How do I know my perennial allergic rhinitis isn't just a cold?

Both colds and perennial allergies cause rhinitis. Because the symptoms are similar, it can be hard to tell the difference between colds and allergies. One way to tell the difference is that, with a cold, you are more likely to develop a cough, fever and muscle aches, while allergies almost never cause a fever and muscle aches. Allergies, on the other hand, do often cause itchy eyes and throat, while this is rare with a cold.

Perennial allergic rhinitis is usually diagnosed by its symptoms. The cause of a particular person's allergic rhinitis may be found by keeping a written record of symptoms and their triggers or with a blood test. A doctor may also try a skin prick test, which involves poking a tiny amount of a possible allergen into your skin to see if you have a reaction.

People with allergies to substances commonly found in their environments, such as dust or pet dander, are more likely to get perennial allergic rhinitis. People who have asthma are also more likely to have perennial allergies as well as other types of allergies. Men tend to get allergic rhinitis more than women, too. You also have an increased risk if you were around cigarette smoke before you reached your first birthday.

In general, perennial allergic rhinitis is not serious, although it can be very inconvenient. However, secondary infections, such as ear infections and sinus infections do occasionally occur as complications of perennial allergies. Hearing problems and nasal polyps are also possible complications of perennial allergic rhinitis, and asthma is associated with perennial allergies as well.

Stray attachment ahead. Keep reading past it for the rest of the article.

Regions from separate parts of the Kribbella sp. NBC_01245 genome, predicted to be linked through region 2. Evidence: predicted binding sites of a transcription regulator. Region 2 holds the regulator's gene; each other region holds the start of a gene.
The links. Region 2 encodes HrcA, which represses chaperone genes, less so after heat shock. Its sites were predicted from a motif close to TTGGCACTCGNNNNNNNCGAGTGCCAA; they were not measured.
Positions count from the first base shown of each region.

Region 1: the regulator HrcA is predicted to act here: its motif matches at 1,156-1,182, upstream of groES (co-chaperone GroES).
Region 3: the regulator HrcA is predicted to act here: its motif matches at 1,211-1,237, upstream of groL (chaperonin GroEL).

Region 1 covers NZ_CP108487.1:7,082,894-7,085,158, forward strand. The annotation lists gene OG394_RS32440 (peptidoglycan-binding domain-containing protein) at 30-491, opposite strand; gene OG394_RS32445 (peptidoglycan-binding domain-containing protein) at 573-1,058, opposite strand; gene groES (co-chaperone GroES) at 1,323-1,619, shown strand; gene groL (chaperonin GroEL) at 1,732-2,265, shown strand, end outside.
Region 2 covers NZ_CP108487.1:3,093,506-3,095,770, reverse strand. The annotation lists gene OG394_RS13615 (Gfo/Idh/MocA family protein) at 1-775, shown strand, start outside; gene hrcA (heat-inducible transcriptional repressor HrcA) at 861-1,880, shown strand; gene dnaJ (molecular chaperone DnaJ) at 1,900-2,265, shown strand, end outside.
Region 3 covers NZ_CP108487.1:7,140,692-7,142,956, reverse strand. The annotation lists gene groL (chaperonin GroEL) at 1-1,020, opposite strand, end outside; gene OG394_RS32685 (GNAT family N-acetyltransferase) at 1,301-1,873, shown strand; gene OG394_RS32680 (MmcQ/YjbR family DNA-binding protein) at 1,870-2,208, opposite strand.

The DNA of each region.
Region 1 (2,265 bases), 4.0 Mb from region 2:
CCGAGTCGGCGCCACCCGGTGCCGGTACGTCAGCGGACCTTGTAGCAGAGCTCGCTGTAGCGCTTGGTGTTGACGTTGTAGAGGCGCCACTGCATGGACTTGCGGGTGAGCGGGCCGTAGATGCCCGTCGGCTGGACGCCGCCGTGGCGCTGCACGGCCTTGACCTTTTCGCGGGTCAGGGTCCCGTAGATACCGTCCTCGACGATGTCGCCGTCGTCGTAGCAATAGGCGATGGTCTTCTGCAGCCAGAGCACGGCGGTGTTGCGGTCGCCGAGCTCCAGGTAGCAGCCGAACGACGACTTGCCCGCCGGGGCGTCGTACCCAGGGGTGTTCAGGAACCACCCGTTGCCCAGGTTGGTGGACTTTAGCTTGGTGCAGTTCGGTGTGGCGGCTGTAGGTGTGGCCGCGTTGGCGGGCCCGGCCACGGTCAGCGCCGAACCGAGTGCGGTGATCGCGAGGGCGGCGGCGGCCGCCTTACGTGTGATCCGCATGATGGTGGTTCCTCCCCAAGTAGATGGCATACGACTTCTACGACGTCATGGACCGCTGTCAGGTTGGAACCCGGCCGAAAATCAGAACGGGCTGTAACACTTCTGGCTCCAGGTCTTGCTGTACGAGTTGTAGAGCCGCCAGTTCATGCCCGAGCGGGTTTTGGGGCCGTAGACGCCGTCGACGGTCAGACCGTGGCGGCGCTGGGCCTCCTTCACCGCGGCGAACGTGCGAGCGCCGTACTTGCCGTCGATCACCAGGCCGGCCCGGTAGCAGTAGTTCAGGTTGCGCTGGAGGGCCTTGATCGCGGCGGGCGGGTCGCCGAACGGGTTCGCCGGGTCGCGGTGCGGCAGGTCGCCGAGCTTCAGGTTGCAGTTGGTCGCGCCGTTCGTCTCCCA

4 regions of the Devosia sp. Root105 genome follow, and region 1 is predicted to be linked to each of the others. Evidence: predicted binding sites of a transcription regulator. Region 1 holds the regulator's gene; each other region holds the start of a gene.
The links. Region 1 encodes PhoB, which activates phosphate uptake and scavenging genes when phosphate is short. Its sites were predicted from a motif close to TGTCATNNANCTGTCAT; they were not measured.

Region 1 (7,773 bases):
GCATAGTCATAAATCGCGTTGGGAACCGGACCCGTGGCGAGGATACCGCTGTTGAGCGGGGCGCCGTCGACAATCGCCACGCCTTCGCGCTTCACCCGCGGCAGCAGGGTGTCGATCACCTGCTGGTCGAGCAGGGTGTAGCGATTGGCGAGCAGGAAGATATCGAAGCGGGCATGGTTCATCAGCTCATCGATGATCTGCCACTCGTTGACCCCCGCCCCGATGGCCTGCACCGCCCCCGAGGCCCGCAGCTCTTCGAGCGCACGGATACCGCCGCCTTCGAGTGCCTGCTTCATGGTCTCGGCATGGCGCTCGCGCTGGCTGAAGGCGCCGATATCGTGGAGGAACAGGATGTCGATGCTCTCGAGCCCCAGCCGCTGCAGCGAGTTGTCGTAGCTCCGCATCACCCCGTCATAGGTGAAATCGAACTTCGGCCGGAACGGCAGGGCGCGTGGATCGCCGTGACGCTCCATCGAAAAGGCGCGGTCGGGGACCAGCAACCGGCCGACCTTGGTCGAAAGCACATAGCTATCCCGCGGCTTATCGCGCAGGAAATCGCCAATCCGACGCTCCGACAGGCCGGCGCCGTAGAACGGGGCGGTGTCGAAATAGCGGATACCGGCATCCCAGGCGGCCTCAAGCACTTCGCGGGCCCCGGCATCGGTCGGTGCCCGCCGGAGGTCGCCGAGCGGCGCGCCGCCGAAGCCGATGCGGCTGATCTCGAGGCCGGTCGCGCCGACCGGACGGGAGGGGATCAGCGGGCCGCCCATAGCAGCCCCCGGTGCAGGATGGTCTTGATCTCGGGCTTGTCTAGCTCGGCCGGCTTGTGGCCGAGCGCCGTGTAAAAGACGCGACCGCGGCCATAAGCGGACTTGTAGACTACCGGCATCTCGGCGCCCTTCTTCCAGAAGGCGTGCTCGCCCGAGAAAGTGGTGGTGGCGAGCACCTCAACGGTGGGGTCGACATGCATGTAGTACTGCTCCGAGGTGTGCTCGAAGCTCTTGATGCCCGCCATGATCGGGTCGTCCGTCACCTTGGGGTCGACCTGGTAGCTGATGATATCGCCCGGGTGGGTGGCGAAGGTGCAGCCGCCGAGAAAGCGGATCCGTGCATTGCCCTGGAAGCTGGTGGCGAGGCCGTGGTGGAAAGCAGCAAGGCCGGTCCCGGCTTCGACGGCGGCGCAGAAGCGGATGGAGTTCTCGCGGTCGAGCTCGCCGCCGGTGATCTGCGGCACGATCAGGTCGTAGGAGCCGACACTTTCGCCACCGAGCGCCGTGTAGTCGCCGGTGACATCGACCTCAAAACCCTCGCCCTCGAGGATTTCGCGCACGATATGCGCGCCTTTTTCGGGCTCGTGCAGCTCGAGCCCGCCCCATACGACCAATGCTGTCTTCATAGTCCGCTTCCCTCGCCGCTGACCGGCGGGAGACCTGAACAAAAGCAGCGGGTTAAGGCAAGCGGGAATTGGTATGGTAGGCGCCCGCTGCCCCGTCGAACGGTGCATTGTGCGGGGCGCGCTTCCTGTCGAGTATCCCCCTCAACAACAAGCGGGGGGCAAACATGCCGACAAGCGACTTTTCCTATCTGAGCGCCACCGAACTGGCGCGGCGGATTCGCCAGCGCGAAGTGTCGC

Stacy Wiegman, PharmD
Pharmacy Specialist

Ask yourself these questions to determine whether your perennial allergic rhinitis (a runny nose due to allergies) isn’t just a cold:

  • Are you running a fever? Sometimes there's fever with a cold or flu but never with allergies.
  • Is your mucus clear (which means allergies), or yellow or green (a sign of a cold or sinus infection)?
  • Do your eyes itch? Itchy eyes usually means allergies.
  • Are you achy? You probably have a cold.
  • Do you have a sore throat? Most likely you have a cold.
  • Have your symptoms lasted longer than two weeks? A cold lasts a week to 10 days usually, while allergies may continue far longer.

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Important: This content reflects information from various individuals and organizations and may offer alternative or opposing points of view. It should not be used for medical advice, diagnosis or treatment. As always, you should consult with your healthcare provider about your specific health needs.